About the Artist
Boyd connects José Aragón to the Fountain family through a painted wooden cross belonging to a Fountain descendant who says it was made by Aragón. It is through this cross that Boyd created the genealogy she believed to be that of the Santero. In a later interview of Teresita Fountain, she said her grandfather’s name was Rafael Vermonvil and her grandmother was Refugio Aragón. She had a great-grandfather José Aragón, who was a santo maker and she owns a crucifix that he made. This particular crucifix he gave to his wife, who later gave it to her daughter, who gave it to Mrs. Fountain. Refugio Aragón was born around 1840.
In a recent search of archival sources from the period, several people with the name José Aragón turned up in various areas of Northern New Mexico. Considering this santero’s assumed working dates, of particular interest is one José Antonio Aragón, whose name also simply appears as José Aragón in various references throughout a 15 year period. According to the Taos baptism records, José Antonio Aragón was baptized on February 16, 1800. The 1850 census gave his age as 54, indicating that he would have been born in 1796. His patents were Antonio Aragón, who died in 1823, and Maria Francesca Vigil.
He married Maria Nicolasa Quintana and they and they had one son, José Mariano Aragón, born in San Francisco del Rancho and baptized on September 4, 1827. On January 18, 1829, then a widower, he married Maria Dolores Fernandes at San Geronimo de Taos and they had eight more children, including Refugio.
In 1835 they still resided in El Rancho but by 1850 he had evidently moved his family to the Belen area, south of Albuquerque. Whatever his actual identity, this santero was clearly a literate man, as shown by the inscriptions on his painted panels.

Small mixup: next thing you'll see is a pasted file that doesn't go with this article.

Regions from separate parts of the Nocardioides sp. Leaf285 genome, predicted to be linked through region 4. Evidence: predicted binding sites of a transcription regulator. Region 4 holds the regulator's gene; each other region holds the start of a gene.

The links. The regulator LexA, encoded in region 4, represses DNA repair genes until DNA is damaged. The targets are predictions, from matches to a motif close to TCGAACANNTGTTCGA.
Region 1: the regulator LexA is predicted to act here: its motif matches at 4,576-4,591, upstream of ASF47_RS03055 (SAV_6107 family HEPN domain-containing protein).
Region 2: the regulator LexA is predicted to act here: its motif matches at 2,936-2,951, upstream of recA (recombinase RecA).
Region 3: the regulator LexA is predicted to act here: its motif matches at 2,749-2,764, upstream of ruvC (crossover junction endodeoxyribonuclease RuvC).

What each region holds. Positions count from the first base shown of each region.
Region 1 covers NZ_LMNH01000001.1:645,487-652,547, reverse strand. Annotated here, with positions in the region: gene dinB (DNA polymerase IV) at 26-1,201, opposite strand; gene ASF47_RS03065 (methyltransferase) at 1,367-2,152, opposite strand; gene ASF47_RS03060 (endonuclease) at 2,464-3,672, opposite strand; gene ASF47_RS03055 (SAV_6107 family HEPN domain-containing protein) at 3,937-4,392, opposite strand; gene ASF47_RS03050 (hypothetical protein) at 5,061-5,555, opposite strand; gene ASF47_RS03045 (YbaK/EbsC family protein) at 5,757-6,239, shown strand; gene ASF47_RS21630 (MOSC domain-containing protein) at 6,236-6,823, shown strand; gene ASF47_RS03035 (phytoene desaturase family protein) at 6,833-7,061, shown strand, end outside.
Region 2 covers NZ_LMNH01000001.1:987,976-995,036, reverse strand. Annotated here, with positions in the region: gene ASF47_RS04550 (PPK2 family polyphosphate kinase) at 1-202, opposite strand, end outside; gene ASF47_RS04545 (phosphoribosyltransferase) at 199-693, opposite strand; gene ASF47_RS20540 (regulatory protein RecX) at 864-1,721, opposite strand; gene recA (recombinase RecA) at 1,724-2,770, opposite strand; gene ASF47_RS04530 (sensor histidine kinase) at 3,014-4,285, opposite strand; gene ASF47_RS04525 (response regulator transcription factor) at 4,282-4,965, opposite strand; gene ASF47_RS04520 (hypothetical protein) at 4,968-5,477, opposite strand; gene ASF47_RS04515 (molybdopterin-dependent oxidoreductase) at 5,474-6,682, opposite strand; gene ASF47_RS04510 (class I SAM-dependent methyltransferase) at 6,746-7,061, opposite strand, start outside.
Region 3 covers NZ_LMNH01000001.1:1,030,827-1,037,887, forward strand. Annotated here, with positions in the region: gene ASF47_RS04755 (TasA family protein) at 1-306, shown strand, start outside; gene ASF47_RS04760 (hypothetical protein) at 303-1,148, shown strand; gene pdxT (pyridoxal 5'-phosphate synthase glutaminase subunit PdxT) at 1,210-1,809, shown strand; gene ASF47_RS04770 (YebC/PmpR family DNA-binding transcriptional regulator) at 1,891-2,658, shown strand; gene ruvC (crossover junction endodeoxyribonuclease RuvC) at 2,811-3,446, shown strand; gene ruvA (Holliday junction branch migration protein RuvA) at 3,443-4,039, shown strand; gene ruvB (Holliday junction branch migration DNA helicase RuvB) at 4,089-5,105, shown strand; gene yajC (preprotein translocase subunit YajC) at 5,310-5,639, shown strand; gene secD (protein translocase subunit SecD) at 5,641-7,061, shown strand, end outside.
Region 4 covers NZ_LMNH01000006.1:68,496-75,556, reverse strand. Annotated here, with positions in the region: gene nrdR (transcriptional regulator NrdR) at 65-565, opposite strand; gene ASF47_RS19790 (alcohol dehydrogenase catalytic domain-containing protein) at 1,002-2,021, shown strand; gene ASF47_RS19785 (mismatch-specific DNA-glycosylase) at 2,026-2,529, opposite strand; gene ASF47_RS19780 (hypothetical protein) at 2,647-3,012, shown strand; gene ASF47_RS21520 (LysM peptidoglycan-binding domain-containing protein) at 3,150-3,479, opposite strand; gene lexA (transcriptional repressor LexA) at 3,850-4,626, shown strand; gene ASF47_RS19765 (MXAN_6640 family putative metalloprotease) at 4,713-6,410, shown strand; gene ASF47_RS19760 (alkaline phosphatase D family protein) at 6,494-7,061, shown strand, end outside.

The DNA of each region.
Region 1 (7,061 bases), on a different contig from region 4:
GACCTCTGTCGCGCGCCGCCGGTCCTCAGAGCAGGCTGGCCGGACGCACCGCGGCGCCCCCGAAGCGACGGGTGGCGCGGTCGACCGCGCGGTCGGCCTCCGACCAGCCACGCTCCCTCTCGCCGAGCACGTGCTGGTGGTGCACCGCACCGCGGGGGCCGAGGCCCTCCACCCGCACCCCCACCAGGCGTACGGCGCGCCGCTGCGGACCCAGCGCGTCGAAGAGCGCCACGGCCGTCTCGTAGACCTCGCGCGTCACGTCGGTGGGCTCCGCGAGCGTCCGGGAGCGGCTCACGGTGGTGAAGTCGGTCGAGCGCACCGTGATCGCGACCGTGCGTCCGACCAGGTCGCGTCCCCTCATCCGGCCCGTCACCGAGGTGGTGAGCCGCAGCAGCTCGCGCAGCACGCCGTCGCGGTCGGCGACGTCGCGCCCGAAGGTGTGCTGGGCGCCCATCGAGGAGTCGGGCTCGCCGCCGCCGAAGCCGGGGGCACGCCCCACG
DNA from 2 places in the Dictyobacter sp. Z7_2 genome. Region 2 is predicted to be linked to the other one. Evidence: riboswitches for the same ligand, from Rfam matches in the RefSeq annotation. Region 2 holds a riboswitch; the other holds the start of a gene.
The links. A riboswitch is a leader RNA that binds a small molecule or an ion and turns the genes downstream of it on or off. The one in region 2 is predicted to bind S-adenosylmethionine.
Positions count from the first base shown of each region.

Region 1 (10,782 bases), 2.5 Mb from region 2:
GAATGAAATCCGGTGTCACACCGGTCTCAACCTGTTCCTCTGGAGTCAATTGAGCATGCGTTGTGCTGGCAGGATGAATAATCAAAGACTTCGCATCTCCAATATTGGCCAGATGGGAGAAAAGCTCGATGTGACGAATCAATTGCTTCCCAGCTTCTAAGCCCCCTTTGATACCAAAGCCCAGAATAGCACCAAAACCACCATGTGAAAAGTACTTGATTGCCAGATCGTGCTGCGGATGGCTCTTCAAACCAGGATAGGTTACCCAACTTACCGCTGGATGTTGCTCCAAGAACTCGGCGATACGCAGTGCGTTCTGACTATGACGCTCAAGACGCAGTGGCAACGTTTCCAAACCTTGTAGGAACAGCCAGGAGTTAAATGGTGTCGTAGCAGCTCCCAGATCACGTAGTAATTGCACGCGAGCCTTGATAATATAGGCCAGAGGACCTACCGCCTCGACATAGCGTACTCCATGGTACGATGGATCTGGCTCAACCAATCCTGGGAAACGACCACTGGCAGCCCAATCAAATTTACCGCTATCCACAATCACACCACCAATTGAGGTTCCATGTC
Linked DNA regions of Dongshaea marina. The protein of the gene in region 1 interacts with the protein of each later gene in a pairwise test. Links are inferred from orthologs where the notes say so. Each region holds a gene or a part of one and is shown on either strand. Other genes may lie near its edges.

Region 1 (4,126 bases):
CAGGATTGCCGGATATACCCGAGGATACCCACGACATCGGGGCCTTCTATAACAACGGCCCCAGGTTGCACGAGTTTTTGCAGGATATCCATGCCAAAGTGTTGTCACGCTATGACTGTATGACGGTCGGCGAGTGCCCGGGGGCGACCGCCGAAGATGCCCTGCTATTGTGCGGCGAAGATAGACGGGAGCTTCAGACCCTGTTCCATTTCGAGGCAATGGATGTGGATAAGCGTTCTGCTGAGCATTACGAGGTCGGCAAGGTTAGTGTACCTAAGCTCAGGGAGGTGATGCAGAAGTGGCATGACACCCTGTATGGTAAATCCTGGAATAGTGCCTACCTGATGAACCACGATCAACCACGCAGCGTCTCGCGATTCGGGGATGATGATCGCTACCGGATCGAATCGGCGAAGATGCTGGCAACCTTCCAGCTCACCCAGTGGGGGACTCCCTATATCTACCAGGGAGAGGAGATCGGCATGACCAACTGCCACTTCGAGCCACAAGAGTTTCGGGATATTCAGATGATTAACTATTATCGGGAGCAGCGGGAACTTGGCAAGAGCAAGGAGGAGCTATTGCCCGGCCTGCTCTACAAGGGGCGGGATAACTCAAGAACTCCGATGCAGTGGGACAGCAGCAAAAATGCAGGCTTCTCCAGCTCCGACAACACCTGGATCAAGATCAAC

For the most part, Aragón painted the usual santero subject matter, but he also sometimes depicted the less common. He painted both small devotional images and larger, more ornate retablos, many of which feature colorful borders. The only examples of his larger works that still exist in the churches are the two altar screens on the left wall at the Santuario de Chimayó. Because the Arroyo Hondo Santero’s style is similar to Aragón’s, the anonymous painter may have been an apprentice to the older more experienced Aragón for a short time.
Aragón was also a carver. Several of his carvings are documented in a 1987 survey, but were so completely over painted has to defy certain attribution. Apparently he seldom carved large images until later in his career; most of his carvings were small and delicate renderings.
Aragón appears to have been quite prolific during the brief period of time he worked in northern New Mexico, as many of his workers are in museums and private collections.
Source: Marie Romero Cash, Santos: Enduring Images of Northern New Mexican Village Churches, University of Colorado Press, 1999